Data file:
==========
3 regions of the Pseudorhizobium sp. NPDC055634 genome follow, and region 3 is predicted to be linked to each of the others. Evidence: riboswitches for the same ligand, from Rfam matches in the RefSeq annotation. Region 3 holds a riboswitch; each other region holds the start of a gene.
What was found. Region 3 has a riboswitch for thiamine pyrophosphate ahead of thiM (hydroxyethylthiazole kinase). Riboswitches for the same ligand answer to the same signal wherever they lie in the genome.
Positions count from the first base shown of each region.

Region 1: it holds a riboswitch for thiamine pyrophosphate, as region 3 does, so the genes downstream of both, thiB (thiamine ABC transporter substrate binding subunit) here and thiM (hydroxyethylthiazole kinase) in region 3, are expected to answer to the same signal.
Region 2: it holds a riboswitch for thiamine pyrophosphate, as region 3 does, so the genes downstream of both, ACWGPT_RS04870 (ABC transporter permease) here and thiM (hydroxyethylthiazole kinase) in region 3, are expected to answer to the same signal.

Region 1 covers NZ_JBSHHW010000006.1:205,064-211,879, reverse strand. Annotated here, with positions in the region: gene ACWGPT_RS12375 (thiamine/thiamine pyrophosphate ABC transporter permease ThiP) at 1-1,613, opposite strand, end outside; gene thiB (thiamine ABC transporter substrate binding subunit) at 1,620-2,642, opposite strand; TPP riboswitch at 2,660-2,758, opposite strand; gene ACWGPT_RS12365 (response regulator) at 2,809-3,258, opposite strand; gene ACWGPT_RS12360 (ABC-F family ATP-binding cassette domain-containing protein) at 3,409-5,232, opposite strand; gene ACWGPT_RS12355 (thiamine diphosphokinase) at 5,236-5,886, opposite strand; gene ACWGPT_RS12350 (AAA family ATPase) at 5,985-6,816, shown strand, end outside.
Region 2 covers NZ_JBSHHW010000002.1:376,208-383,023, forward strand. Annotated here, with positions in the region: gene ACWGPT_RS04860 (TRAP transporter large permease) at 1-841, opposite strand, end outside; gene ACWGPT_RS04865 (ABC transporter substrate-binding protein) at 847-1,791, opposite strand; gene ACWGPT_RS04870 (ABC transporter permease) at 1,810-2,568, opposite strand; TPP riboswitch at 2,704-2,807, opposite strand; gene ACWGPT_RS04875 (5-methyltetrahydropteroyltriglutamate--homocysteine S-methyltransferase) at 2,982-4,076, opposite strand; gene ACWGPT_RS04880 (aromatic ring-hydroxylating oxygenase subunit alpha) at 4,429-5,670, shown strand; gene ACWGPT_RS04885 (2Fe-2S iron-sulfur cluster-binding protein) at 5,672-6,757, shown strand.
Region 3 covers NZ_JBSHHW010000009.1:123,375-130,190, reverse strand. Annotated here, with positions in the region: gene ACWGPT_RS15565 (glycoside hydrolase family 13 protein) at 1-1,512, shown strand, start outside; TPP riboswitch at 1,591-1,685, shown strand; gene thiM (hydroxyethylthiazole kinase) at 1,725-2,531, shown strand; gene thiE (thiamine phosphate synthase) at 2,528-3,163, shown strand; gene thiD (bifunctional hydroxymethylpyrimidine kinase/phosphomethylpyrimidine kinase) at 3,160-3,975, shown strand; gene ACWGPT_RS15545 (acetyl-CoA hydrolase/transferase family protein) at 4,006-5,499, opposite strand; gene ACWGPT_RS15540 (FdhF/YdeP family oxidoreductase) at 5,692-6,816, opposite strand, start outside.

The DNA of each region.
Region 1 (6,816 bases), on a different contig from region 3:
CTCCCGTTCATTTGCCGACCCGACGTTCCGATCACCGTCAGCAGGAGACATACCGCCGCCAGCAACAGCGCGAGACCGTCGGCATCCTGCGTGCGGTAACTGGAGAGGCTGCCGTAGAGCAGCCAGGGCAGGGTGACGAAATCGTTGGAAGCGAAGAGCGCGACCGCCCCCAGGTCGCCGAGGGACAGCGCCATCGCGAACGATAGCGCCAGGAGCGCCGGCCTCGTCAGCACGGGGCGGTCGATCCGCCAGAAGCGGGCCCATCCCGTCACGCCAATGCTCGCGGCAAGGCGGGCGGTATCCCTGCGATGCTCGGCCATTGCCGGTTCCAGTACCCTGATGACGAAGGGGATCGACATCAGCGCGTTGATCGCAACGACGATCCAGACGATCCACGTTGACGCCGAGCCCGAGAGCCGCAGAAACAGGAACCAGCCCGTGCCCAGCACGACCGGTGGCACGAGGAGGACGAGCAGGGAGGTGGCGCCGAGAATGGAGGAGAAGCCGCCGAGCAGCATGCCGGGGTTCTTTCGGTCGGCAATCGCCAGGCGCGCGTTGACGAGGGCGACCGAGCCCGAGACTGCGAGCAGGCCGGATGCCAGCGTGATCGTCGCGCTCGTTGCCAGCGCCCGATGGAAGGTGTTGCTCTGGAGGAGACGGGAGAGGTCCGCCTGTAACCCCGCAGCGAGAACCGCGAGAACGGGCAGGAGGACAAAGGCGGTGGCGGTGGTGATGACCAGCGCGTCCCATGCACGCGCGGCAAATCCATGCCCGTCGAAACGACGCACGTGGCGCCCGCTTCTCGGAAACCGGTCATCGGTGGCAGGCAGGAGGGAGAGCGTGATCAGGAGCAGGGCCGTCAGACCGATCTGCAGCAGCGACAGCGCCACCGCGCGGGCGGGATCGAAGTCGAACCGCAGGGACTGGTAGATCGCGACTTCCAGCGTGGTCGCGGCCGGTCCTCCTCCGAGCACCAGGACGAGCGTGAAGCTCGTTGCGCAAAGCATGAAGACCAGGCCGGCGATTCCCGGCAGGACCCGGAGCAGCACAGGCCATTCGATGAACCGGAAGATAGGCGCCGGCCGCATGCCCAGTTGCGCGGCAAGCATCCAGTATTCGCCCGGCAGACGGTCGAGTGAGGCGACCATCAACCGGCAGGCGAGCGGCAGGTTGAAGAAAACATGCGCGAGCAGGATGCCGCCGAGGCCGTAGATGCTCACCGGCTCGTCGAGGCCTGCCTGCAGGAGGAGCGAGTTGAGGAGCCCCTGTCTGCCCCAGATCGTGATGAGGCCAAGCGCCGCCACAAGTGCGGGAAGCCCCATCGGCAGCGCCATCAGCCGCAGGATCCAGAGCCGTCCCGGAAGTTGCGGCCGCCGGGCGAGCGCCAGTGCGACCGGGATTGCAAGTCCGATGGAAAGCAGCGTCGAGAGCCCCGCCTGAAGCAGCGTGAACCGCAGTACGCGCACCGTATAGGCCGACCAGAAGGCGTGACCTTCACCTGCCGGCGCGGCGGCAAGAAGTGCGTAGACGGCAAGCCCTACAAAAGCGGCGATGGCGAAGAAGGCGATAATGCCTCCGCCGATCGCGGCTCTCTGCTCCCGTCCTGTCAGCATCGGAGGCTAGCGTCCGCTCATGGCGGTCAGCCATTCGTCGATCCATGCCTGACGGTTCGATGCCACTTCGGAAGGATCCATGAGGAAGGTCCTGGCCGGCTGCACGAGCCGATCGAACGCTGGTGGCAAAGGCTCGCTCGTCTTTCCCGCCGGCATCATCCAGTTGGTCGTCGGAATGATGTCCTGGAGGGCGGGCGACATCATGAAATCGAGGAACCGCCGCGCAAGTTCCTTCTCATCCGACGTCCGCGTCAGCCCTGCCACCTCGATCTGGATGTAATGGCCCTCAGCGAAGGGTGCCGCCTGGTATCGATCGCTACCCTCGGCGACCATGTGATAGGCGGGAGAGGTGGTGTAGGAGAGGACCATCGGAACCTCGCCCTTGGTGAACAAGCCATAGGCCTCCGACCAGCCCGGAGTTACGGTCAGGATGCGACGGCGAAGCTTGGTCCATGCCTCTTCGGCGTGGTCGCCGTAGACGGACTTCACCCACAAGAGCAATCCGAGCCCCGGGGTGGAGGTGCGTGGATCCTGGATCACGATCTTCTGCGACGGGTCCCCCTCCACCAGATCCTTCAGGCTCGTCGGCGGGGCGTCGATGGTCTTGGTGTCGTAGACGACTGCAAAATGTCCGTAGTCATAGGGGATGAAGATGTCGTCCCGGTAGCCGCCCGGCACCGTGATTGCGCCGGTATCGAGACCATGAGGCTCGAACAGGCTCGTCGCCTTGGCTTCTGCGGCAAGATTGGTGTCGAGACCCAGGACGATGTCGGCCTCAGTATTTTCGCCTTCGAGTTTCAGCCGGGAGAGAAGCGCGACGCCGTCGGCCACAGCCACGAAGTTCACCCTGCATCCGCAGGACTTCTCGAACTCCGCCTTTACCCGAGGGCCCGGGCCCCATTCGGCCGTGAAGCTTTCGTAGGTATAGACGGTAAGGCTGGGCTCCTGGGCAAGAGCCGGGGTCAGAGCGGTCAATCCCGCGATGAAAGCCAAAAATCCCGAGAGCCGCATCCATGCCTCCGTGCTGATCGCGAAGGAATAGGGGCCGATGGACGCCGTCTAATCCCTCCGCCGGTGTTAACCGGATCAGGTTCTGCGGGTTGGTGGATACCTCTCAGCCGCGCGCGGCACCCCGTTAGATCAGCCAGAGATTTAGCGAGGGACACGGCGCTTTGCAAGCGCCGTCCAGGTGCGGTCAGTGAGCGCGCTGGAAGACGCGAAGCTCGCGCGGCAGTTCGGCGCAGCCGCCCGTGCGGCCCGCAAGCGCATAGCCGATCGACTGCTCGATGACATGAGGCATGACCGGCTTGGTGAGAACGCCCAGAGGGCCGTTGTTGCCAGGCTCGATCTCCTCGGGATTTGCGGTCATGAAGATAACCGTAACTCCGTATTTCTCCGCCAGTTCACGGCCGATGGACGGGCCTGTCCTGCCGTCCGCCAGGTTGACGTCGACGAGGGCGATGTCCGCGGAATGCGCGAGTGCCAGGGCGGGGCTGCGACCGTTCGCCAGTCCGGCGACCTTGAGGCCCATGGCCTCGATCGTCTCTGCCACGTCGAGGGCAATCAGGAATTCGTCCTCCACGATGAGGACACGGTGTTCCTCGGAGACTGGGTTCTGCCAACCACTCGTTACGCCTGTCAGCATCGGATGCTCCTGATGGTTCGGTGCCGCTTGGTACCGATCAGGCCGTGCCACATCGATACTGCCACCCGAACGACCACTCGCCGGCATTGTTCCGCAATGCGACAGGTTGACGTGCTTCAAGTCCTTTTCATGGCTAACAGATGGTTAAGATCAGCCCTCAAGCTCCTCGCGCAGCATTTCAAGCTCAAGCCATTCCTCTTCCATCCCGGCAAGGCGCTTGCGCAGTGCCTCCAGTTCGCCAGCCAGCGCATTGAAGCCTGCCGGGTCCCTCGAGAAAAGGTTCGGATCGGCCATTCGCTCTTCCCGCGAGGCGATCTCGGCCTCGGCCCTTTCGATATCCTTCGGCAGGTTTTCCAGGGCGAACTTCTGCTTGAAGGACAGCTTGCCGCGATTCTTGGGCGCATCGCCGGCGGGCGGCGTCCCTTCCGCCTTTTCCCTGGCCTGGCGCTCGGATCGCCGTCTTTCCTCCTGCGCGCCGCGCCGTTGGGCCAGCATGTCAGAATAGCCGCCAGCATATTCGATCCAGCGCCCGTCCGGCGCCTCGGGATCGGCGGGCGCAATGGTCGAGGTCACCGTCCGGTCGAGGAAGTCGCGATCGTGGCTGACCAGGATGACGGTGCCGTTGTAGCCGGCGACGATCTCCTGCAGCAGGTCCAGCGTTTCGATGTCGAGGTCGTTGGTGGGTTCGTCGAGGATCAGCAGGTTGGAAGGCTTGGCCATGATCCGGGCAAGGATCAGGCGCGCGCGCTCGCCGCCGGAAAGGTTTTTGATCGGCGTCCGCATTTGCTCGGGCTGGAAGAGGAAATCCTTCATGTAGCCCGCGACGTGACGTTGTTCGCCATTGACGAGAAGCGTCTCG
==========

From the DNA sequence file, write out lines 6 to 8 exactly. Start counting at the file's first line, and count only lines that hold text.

Region 1 covers NZ_JBSHHW010000006.1:205,064-211,879, reverse strand. Annotated here, with positions in the region: gene ACWGPT_RS12375 (thiamine/thiamine pyrophosphate ABC transporter permease ThiP) at 1-1,613, opposite strand, end outside; gene thiB (thiamine ABC transporter substrate binding subunit) at 1,620-2,642, opposite strand; TPP riboswitch at 2,660-2,758, opposite strand; gene ACWGPT_RS12365 (response regulator) at 2,809-3,258, opposite strand; gene ACWGPT_RS12360 (ABC-F family ATP-binding cassette domain-containing protein) at 3,409-5,232, opposite strand; gene ACWGPT_RS12355 (thiamine diphosphokinase) at 5,236-5,886, opposite strand; gene ACWGPT_RS12350 (AAA family ATPase) at 5,985-6,816, shown strand, end outside.
Region 2 covers NZ_JBSHHW010000002.1:376,208-383,023, forward strand. Annotated here, with positions in the region: gene ACWGPT_RS04860 (TRAP transporter large permease) at 1-841, opposite strand, end outside; gene ACWGPT_RS04865 (ABC transporter substrate-binding protein) at 847-1,791, opposite strand; gene ACWGPT_RS04870 (ABC transporter permease) at 1,810-2,568, opposite strand; TPP riboswitch at 2,704-2,807, opposite strand; gene ACWGPT_RS04875 (5-methyltetrahydropteroyltriglutamate--homocysteine S-methyltransferase) at 2,982-4,076, opposite strand; gene ACWGPT_RS04880 (aromatic ring-hydroxylating oxygenase subunit alpha) at 4,429-5,670, shown strand; gene ACWGPT_RS04885 (2Fe-2S iron-sulfur cluster-binding protein) at 5,672-6,757, shown strand.
Region 3 covers NZ_JBSHHW010000009.1:123,375-130,190, reverse strand. Annotated here, with positions in the region: gene ACWGPT_RS15565 (glycoside hydrolase family 13 protein) at 1-1,512, shown strand, start outside; TPP riboswitch at 1,591-1,685, shown strand; gene thiM (hydroxyethylthiazole kinase) at 1,725-2,531, shown strand; gene thiE (thiamine phosphate synthase) at 2,528-3,163, shown strand; gene thiD (bifunctional hydroxymethylpyrimidine kinase/phosphomethylpyrimidine kinase) at 3,160-3,975, shown strand; gene ACWGPT_RS15545 (acetyl-CoA hydrolase/transferase family protein) at 4,006-5,499, opposite strand; gene ACWGPT_RS15540 (FdhF/YdeP family oxidoreductase) at 5,692-6,816, opposite strand, start outside.